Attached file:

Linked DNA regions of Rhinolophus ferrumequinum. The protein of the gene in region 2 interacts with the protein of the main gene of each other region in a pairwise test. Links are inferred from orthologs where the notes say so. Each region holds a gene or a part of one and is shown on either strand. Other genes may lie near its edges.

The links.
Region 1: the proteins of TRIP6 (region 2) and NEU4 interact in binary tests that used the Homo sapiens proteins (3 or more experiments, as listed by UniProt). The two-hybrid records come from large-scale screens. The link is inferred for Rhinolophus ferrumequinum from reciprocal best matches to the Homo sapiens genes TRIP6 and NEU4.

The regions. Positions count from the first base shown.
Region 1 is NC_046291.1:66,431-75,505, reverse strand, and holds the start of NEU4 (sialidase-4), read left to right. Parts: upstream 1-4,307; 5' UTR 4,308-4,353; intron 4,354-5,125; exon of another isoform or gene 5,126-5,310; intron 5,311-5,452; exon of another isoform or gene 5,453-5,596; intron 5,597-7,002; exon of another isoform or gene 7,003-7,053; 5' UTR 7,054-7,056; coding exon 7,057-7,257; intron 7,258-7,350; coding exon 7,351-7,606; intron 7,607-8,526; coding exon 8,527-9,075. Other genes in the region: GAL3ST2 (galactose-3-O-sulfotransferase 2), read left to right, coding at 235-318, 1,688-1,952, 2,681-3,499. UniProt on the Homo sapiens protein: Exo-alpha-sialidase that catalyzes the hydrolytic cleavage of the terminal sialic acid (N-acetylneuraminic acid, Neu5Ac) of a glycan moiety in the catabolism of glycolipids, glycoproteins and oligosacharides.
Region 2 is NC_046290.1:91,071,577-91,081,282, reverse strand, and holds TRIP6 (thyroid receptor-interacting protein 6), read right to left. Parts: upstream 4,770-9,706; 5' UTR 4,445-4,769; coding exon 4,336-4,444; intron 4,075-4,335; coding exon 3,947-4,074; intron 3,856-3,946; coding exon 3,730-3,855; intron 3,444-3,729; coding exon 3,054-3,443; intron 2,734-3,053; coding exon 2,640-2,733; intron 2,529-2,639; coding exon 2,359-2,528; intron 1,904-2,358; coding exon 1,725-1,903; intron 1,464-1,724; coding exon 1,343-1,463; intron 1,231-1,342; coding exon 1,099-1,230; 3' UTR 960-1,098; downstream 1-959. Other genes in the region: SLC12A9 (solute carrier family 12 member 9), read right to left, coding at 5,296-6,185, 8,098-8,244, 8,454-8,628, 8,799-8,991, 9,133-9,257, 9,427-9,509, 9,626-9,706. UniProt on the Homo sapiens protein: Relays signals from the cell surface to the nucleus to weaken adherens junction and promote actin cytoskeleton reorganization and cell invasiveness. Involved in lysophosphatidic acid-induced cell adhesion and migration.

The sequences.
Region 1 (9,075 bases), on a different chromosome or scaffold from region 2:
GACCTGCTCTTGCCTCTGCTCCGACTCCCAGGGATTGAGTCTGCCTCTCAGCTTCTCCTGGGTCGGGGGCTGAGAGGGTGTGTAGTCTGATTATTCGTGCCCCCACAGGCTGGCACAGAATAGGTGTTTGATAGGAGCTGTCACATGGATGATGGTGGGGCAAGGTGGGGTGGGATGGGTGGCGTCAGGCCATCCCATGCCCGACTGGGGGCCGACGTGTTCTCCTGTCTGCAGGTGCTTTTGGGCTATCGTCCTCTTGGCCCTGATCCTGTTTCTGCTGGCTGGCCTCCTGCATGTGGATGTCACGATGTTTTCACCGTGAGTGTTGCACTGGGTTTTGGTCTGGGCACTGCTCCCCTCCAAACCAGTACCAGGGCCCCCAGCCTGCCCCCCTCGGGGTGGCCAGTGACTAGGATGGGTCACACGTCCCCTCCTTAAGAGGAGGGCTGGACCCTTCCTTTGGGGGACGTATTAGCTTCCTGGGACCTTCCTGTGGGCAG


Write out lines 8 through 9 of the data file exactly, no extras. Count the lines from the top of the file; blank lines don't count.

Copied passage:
Region 1 (9,075 bases), on a different chromosome or scaffold from region 2:
GACCTGCTCTTGCCTCTGCTCCGACTCCCAGGGATTGAGTCTGCCTCTCAGCTTCTCCTGGGTCGGGGGCTGAGAGGGTGTGTAGTCTGATTATTCGTGCCCCCACAGGCTGGCACAGAATAGGTGTTTGATAGGAGCTGTCACATGGATGATGGTGGGGCAAGGTGGGGTGGGATGGGTGGCGTCAGGCCATCCCATGCCCGACTGGGGGCCGACGTGTTCTCCTGTCTGCAGGTGCTTTTGGGCTATCGTCCTCTTGGCCCTGATCCTGTTTCTGCTGGCTGGCCTCCTGCATGTGGATGTCACGATGTTTTCACCGTGAGTGTTGCACTGGGTTTTGGTCTGGGCACTGCTCCCCTCCAAACCAGTACCAGGGCCCCCAGCCTGCCCCCCTCGGGGTGGCCAGTGACTAGGATGGGTCACACGTCCCCTCCTTAAGAGGAGGGCTGGACCCTTCCTTTGGGGGACGTATTAGCTTCCTGGGACCTTCCTGTGGGCAG